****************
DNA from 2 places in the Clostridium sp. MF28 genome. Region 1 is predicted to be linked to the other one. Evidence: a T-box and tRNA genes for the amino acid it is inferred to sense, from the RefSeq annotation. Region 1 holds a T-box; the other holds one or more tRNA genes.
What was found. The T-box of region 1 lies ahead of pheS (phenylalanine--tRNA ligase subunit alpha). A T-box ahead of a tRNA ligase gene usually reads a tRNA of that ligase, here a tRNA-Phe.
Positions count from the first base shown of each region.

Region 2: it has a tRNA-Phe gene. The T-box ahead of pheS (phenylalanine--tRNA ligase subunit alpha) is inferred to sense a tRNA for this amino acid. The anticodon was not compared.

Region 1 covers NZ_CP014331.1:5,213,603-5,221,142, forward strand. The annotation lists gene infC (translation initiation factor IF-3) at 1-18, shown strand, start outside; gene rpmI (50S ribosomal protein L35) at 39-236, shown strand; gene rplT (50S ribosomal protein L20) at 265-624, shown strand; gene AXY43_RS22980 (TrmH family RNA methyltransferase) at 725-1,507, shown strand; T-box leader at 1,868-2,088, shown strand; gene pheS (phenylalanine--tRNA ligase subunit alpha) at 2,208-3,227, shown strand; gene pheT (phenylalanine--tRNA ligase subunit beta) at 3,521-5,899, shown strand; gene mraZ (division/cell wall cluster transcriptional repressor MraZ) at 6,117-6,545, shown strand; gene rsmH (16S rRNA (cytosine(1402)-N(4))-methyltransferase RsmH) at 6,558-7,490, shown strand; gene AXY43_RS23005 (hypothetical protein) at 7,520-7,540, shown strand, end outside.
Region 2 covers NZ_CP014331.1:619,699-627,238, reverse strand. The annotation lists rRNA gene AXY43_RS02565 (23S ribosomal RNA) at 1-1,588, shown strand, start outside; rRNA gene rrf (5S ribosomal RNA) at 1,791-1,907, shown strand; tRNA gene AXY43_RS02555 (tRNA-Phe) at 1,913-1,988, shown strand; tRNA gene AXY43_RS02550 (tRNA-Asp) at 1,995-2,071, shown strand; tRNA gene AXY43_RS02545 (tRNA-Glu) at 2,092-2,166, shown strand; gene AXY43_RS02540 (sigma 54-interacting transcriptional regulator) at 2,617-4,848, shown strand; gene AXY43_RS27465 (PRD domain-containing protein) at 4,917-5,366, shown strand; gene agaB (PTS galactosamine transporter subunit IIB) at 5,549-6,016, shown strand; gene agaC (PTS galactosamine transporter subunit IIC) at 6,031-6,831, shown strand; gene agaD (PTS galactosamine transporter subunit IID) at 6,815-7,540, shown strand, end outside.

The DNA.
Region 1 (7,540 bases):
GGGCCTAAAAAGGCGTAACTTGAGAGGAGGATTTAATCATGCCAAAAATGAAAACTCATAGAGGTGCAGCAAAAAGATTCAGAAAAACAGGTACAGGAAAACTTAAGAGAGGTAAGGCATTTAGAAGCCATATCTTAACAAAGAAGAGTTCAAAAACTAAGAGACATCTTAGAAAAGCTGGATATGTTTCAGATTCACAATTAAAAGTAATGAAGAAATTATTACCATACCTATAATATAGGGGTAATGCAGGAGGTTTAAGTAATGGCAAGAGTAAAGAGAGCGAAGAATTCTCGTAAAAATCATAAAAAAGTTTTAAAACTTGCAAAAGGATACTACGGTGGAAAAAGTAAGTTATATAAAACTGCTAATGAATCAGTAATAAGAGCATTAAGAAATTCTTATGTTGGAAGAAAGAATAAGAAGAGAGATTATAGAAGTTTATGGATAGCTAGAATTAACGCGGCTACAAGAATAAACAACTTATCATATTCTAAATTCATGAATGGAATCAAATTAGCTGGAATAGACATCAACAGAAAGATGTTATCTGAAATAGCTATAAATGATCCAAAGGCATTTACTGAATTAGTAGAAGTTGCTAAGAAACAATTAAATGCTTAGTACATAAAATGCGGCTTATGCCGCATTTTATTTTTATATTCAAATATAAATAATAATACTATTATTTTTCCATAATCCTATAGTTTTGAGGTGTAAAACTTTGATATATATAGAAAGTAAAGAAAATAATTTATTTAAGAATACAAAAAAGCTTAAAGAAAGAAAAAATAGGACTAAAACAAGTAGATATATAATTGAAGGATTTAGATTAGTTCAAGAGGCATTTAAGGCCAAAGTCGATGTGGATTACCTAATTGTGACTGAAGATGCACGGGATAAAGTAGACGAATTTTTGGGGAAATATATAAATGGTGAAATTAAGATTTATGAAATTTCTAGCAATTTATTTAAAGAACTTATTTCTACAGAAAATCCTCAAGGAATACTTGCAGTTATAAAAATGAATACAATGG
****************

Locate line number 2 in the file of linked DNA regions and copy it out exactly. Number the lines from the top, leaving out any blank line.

What was found. The T-box of region 1 lies ahead of pheS (phenylalanine--tRNA ligase subunit alpha). A T-box ahead of a tRNA ligase gene usually reads a tRNA of that ligase, here a tRNA-Phe.